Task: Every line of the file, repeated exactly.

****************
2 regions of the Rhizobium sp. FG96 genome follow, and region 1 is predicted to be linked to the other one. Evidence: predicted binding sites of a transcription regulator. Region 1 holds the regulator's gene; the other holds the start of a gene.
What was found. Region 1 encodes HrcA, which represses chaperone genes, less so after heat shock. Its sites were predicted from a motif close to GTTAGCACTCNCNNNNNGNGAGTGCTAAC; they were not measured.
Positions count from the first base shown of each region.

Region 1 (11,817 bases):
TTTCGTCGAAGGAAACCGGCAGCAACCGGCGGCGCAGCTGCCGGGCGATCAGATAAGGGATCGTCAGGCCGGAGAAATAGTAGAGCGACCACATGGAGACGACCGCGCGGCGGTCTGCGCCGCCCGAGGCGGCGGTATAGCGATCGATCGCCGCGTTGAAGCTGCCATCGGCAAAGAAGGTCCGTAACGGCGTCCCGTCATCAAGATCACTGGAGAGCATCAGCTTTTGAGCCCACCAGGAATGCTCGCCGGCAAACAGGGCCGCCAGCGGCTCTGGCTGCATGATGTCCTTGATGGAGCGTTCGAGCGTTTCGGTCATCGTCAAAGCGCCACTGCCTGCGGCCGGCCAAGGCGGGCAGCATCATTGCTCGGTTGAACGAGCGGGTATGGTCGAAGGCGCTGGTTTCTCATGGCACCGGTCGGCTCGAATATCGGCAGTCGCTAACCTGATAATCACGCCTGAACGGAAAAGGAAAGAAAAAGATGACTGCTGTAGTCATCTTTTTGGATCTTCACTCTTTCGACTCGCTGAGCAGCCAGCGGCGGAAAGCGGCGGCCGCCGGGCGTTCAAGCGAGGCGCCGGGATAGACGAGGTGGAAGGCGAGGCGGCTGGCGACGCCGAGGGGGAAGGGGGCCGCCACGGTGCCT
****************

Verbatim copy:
2 regions of the Rhizobium sp. FG96 genome follow, and region 1 is predicted to be linked to the other one. Evidence: predicted binding sites of a transcription regulator. Region 1 holds the regulator's gene; the other holds the start of a gene.
What was found. Region 1 encodes HrcA, which represses chaperone genes, less so after heat shock. Its sites were predicted from a motif close to GTTAGCACTCNCNNNNNGNGAGTGCTAAC; they were not measured.
Positions count from the first base shown of each region.

Region 1 (11,817 bases):
TTTCGTCGAAGGAAACCGGCAGCAACCGGCGGCGCAGCTGCCGGGCGATCAGATAAGGGATCGTCAGGCCGGAGAAATAGTAGAGCGACCACATGGAGACGACCGCGCGGCGGTCTGCGCCGCCCGAGGCGGCGGTATAGCGATCGATCGCCGCGTTGAAGCTGCCATCGGCAAAGAAGGTCCGTAACGGCGTCCCGTCATCAAGATCACTGGAGAGCATCAGCTTTTGAGCCCACCAGGAATGCTCGCCGGCAAACAGGGCCGCCAGCGGCTCTGGCTGCATGATGTCCTTGATGGAGCGTTCGAGCGTTTCGGTCATCGTCAAAGCGCCACTGCCTGCGGCCGGCCAAGGCGGGCAGCATCATTGCTCGGTTGAACGAGCGGGTATGGTCGAAGGCGCTGGTTTCTCATGGCACCGGTCGGCTCGAATATCGGCAGTCGCTAACCTGATAATCACGCCTGAACGGAAAAGGAAAGAAAAAGATGACTGCTGTAGTCATCTTTTTGGATCTTCACTCTTTCGACTCGCTGAGCAGCCAGCGGCGGAAAGCGGCGGCCGCCGGGCGTTCAAGCGAGGCGCCGGGATAGACGAGGTGGAAGGCGAGGCGGCTGGCGACGCCGAGGGGGAAGGGGGCCGCCACGGTGCCT